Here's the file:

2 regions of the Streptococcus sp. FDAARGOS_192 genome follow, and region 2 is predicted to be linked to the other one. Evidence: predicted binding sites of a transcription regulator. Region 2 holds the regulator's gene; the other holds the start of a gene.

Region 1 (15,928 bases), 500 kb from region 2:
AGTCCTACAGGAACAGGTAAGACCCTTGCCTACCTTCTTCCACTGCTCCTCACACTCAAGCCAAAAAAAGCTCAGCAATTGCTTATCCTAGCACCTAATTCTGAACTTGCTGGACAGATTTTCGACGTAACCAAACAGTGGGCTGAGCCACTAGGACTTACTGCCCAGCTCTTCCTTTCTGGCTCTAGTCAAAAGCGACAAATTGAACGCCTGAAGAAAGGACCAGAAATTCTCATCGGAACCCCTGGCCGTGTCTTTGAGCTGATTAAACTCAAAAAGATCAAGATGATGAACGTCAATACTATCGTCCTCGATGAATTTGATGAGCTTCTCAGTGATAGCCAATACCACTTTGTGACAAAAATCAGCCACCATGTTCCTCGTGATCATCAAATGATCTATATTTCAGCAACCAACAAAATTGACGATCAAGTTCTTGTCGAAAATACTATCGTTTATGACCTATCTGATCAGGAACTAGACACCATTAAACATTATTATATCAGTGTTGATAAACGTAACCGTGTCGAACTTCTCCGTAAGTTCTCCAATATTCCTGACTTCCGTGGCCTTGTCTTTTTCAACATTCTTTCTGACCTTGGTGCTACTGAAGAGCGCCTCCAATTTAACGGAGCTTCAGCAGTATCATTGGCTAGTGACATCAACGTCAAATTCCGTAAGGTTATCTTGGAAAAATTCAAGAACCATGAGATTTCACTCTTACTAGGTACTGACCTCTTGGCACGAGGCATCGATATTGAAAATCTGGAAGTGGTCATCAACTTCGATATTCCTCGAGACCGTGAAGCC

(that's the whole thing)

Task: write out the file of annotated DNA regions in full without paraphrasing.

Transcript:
2 regions of the Streptococcus sp. FDAARGOS_192 genome follow, and region 2 is predicted to be linked to the other one. Evidence: predicted binding sites of a transcription regulator. Region 2 holds the regulator's gene; the other holds the start of a gene.

Region 1 (15,928 bases), 500 kb from region 2:
AGTCCTACAGGAACAGGTAAGACCCTTGCCTACCTTCTTCCACTGCTCCTCACACTCAAGCCAAAAAAAGCTCAGCAATTGCTTATCCTAGCACCTAATTCTGAACTTGCTGGACAGATTTTCGACGTAACCAAACAGTGGGCTGAGCCACTAGGACTTACTGCCCAGCTCTTCCTTTCTGGCTCTAGTCAAAAGCGACAAATTGAACGCCTGAAGAAAGGACCAGAAATTCTCATCGGAACCCCTGGCCGTGTCTTTGAGCTGATTAAACTCAAAAAGATCAAGATGATGAACGTCAATACTATCGTCCTCGATGAATTTGATGAGCTTCTCAGTGATAGCCAATACCACTTTGTGACAAAAATCAGCCACCATGTTCCTCGTGATCATCAAATGATCTATATTTCAGCAACCAACAAAATTGACGATCAAGTTCTTGTCGAAAATACTATCGTTTATGACCTATCTGATCAGGAACTAGACACCATTAAACATTATTATATCAGTGTTGATAAACGTAACCGTGTCGAACTTCTCCGTAAGTTCTCCAATATTCCTGACTTCCGTGGCCTTGTCTTTTTCAACATTCTTTCTGACCTTGGTGCTACTGAAGAGCGCCTCCAATTTAACGGAGCTTCAGCAGTATCATTGGCTAGTGACATCAACGTCAAATTCCGTAAGGTTATCTTGGAAAAATTCAAGAACCATGAGATTTCACTCTTACTAGGTACTGACCTCTTGGCACGAGGCATCGATATTGAAAATCTGGAAGTGGTCATCAACTTCGATATTCCTCGAGACCGTGAAGCC